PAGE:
Published on February 17, 2014 | by Ivo Aleixo0
Is it possible to separate the art from the artist?A candid conversation about the witty, funny films of Woody Allen will inevitably turn into an uncomfortable discussion about his personal life; more so than most other filmmakers, Woody’s private life seems to overshadow his half-a-century old, critically acclaimed career.
You could argue that, like a lot of notable artists, his best work is well in the past – Annie Hall and Manhattan, arguably his most famous films, both came out in the late ’70s. Yet, with his two most recent films, the consensus that Woody has returned to form has begun to crystallise.
First Midnight in Paris in 2011, which won him an Academy Award for Best Original Screenplay, was a box-office hit and remains his biggest financial success ever. Now there is Blue Jasmine, his latest film, which has received wide praise from critics and is up for three Academy Awards.
It might be worth pointing out that no one is less impressed by awards ceremonies than Woody himself; he doesn’t show up for any of them; while Annie Hall was winning him four Oscars, he wasn’t there to give an acceptance speech because he was busy playing the clarinet in some jazz club in New York.
Damaging allegationsMore importantly, this wave of praise for his recent films is coinciding with the renewal of damaging allegations about his private life – worthy of being an awkward, uncomfortable film in itself. Isn’t this the guy who left his wife and married their daughter?
Well … not really.
For what it is worth, some misconceptions should be clarified: Woody Allen and Mia Farrow were never married; Soon Yi wasn’t their adopted daughter, just Mia’s; nor was Soon Yi underage when she and Woody began their relationship.
Still, it’s all pretty messed up; if you’re creeped out by the idea of an old man sleeping with his girlfriend’s 19-year-old adopted daughter, welcome to the club.
On top of that, now we have Woody Allen and Mia Farrow’s adopted daughter, Dylan Farrow, accusing him of sexually abusing her in 1992, when she was seven years old.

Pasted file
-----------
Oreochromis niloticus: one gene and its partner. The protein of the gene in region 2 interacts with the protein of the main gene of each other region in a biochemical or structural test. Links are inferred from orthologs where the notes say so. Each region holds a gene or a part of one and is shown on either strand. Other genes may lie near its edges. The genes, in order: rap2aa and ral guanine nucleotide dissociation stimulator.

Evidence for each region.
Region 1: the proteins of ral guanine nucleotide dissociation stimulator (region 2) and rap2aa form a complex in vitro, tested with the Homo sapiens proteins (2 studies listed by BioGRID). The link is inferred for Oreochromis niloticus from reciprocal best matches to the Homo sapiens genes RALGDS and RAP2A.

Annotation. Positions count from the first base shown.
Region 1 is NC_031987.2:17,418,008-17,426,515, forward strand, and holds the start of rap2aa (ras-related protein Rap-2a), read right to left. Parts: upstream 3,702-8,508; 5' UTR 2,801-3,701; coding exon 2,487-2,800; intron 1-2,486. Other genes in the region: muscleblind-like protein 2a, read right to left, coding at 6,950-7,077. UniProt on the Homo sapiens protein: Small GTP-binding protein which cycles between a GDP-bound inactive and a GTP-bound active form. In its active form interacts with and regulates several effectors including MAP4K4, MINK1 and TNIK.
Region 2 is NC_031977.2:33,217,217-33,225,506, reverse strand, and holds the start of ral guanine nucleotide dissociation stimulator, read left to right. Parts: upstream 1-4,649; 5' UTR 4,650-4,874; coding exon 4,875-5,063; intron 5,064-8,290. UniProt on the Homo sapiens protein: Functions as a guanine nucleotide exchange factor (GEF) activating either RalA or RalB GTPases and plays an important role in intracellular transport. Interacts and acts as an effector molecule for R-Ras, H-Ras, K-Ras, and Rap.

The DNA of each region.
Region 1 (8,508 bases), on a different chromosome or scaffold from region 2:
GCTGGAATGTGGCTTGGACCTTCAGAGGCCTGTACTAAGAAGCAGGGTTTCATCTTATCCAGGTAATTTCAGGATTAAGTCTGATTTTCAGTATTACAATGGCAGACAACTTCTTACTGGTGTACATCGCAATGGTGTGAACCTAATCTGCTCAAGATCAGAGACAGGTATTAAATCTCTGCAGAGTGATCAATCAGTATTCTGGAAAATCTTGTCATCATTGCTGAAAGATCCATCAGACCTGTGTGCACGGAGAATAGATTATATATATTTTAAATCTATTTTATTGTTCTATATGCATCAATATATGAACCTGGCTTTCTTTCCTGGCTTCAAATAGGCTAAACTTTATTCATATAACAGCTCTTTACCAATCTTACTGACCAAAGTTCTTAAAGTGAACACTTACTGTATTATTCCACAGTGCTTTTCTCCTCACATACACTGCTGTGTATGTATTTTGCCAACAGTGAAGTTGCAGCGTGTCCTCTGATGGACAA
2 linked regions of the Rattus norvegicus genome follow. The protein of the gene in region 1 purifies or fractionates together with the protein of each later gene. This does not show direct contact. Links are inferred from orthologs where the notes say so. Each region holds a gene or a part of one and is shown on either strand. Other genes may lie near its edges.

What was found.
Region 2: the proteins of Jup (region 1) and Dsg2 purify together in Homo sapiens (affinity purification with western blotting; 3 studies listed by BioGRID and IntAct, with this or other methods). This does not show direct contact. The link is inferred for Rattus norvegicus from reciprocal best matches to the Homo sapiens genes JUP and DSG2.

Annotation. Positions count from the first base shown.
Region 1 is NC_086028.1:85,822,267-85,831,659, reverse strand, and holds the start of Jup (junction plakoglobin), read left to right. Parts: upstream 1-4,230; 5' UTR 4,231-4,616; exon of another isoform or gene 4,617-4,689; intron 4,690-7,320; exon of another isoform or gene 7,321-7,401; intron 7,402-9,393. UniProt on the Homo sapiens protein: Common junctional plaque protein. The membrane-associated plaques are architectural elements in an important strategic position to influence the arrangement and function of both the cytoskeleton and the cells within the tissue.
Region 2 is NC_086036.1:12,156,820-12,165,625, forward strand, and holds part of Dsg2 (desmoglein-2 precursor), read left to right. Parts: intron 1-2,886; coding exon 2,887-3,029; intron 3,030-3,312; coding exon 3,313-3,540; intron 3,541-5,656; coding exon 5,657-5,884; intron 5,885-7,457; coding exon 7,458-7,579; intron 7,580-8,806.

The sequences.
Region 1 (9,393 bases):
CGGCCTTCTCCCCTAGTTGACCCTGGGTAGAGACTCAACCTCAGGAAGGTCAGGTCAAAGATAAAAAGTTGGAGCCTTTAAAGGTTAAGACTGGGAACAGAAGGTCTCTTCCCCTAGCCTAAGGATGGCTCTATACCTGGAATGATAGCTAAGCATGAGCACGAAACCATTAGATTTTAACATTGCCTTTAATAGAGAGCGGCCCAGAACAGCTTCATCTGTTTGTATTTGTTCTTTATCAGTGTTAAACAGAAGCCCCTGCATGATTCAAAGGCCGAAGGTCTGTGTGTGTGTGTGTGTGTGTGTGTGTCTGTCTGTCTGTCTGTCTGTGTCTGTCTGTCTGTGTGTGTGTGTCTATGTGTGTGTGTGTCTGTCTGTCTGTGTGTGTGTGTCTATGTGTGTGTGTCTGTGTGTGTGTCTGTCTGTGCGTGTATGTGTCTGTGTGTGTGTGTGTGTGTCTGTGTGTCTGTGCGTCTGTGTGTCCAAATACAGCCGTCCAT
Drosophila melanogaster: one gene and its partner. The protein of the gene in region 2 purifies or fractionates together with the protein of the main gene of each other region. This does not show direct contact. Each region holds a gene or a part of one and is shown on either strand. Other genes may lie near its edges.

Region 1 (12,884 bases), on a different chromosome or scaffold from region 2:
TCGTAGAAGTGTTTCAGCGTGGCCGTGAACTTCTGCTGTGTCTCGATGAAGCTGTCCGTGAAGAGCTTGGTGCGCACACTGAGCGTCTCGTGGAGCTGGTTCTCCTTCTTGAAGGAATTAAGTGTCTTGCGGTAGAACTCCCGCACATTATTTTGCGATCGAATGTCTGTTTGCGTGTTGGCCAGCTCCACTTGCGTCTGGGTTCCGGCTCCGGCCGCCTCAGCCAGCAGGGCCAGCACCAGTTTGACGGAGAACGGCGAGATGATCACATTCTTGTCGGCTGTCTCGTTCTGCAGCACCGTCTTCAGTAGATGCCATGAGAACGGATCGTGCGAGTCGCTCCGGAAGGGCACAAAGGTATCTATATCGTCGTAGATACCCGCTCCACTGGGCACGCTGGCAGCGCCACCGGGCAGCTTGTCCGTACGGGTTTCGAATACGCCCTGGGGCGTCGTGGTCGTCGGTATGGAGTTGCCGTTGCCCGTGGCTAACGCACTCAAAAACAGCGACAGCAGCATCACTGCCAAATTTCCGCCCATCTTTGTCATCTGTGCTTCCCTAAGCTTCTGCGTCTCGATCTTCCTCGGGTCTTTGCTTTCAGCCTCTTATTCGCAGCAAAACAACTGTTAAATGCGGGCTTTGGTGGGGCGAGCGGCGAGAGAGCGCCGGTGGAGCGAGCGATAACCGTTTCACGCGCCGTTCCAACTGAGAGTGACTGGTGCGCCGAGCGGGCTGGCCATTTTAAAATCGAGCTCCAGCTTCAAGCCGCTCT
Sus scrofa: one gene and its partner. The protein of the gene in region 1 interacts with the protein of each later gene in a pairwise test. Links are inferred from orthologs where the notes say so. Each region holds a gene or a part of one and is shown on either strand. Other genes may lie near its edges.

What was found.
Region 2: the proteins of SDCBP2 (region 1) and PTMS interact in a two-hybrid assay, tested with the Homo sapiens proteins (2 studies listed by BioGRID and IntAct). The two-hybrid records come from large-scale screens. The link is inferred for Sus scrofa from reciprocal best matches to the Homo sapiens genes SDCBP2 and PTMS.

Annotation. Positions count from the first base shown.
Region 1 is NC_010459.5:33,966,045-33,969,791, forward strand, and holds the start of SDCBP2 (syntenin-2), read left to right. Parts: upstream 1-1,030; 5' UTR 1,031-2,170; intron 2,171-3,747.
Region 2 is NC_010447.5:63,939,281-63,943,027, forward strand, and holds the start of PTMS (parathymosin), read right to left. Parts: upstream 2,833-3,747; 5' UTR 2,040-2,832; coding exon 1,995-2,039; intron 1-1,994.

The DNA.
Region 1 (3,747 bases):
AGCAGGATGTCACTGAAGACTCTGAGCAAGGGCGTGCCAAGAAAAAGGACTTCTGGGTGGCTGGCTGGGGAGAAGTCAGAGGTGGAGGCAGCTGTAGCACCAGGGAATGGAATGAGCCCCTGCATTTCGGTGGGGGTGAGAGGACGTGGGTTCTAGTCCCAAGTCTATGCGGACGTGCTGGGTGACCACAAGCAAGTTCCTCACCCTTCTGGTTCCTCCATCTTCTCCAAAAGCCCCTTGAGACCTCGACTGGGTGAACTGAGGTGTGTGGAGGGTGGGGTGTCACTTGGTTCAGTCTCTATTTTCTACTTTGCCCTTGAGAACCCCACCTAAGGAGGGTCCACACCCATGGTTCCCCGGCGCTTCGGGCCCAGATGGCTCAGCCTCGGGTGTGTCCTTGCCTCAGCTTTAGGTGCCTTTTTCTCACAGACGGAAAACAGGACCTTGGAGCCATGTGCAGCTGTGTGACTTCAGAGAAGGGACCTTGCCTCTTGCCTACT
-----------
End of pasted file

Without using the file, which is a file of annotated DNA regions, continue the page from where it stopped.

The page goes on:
Allen denies it and says it is a strategy conjured up by Farrow; he claims she is nothing more than a vengeful ex-lover holding a twenty-year-old grudge and that she has exploited Dylan into making the allegations by somehow brainwashing her into believing he did it.
Cloud of suspicion
Is the artist indistinguishable from his or her art or should we, as the audience, place some distance between the two and view them as totally different entities?
So how do you digest the information that Woody Allen may have sexually abused a child? Perhaps you will stress that the allegations may be false and point to the fact there has not been a trial or conviction, and that he may be wrongly accused.
Legally, Allen has been cleared of everything – everything except a cloud of suspicion. On the other hand, if the allegations are true, you are technically, albeit indirectly, supporting a paedophile and discrediting a potential rape victim.
The fact of the matter is we don’t know if he did it or not, so it all adds up to a vexing she-said, he-said dilemma; without knowing what actually happened, whichever side we take to be true won’t be anything more than an opinion of someone who was not there.
Such a messy conundrum welcomes the question of whether you should – or even can – separate the art from the artist. Is the artist indistinguishable from his or her art or should we, as the audience, place some distance between the two and view them as totally different entities?
If you are wondering whether despicable people can go on to create great art, the answer is – however uncomfortable it might be – an unequivocal yes.
The very phrasing of a question like “Is it possible to separate the art from the artist?” seems to imply that the artist has done something terrible and that we, as the audience, have to make a decision about how much we let it bother us.
And if you are wondering whether despicable people can go on to create great art, the answer is – however uncomfortable it might be – an unequivocal yes.
Salvador Dali supported fascism, Richard Wagner was a raging anti-Semite, and of the seven main women in Picasso’s life, two went mad and two committed suicide; Norman Mailer once stabbed one of his wives, and William S. Burroughs killed his wife by accidentally shooting her in the head.
It might take a bit of getting used to the idea that the history of great artists is sometimes also an index of nastiness and even criminal behaviour.
The question is also misleading for another reason – when it comes to judging a piece of art, words such as good or bad refer to its aesthetic merits, to which morality doesn’t always play in.
Great art can use horrible and awful things as its subject matter. Depicting something horrific – for instance, slavery in 12 Years a Slave – is by no means endorsing it.
The more important point here, though, is that the whole separating-art-from-the-artist issue is not just complex – it is also uncomfortable.
In the case of Woody Allen, our personal decision of whether or not he is guilty of committing a crime of the most deplorable nature is, at the end of the day, based on what we make of him as an artist.
The sad truth is that because we elevate artists to god-like heights, their body of work can end up functioning as a protective screen around their reputation that will stand even the most damaging allegations, and ultimately coax us into glossing over a catalogue of heinous sins.